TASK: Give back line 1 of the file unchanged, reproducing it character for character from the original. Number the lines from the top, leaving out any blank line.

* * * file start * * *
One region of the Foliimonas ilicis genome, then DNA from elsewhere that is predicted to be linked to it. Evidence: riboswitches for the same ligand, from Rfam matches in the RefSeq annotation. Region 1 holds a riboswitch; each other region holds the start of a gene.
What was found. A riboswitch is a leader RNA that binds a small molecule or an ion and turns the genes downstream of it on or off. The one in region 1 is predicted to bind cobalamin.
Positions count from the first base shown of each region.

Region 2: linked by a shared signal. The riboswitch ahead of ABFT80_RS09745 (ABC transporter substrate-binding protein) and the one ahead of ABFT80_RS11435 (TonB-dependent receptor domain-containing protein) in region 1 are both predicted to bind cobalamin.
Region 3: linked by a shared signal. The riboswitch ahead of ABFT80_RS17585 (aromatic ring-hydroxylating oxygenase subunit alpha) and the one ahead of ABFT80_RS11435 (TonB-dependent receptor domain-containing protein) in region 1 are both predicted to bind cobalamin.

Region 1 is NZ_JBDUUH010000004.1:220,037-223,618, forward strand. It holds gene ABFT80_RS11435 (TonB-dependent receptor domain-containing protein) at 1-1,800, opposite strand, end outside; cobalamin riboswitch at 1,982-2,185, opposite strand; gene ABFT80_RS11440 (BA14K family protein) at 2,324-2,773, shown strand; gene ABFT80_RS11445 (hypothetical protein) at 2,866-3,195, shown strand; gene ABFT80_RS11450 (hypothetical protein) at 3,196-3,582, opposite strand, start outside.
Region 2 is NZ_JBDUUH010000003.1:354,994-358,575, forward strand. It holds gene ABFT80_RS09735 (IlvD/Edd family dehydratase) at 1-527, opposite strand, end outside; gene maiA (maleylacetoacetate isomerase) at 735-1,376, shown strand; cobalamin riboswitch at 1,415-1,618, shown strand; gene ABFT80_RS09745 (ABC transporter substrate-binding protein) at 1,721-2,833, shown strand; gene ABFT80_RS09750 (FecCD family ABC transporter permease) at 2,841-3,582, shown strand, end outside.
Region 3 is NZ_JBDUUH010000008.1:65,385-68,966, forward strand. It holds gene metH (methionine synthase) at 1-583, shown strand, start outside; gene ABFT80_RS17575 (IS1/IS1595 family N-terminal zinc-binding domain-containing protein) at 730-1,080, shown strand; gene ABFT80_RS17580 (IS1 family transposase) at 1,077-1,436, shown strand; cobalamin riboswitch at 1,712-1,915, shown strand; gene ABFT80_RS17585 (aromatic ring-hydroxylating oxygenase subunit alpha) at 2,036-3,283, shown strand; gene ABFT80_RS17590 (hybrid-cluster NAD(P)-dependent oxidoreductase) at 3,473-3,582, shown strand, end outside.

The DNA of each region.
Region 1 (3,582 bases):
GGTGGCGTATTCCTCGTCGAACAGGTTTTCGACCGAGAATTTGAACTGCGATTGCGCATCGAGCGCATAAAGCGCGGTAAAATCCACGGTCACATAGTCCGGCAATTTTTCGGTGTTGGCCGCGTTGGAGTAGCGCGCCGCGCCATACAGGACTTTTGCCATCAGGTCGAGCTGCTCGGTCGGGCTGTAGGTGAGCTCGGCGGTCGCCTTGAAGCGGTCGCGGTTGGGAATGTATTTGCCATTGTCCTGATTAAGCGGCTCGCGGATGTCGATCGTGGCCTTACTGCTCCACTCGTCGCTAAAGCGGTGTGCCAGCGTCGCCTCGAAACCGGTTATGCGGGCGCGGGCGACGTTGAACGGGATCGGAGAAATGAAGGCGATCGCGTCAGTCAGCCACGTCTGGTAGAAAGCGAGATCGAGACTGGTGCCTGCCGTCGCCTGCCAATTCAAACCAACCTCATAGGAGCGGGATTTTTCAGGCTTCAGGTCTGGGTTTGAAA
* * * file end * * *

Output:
One region of the Foliimonas ilicis genome, then DNA from elsewhere that is predicted to be linked to it. Evidence: riboswitches for the same ligand, from Rfam matches in the RefSeq annotation. Region 1 holds a riboswitch; each other region holds the start of a gene.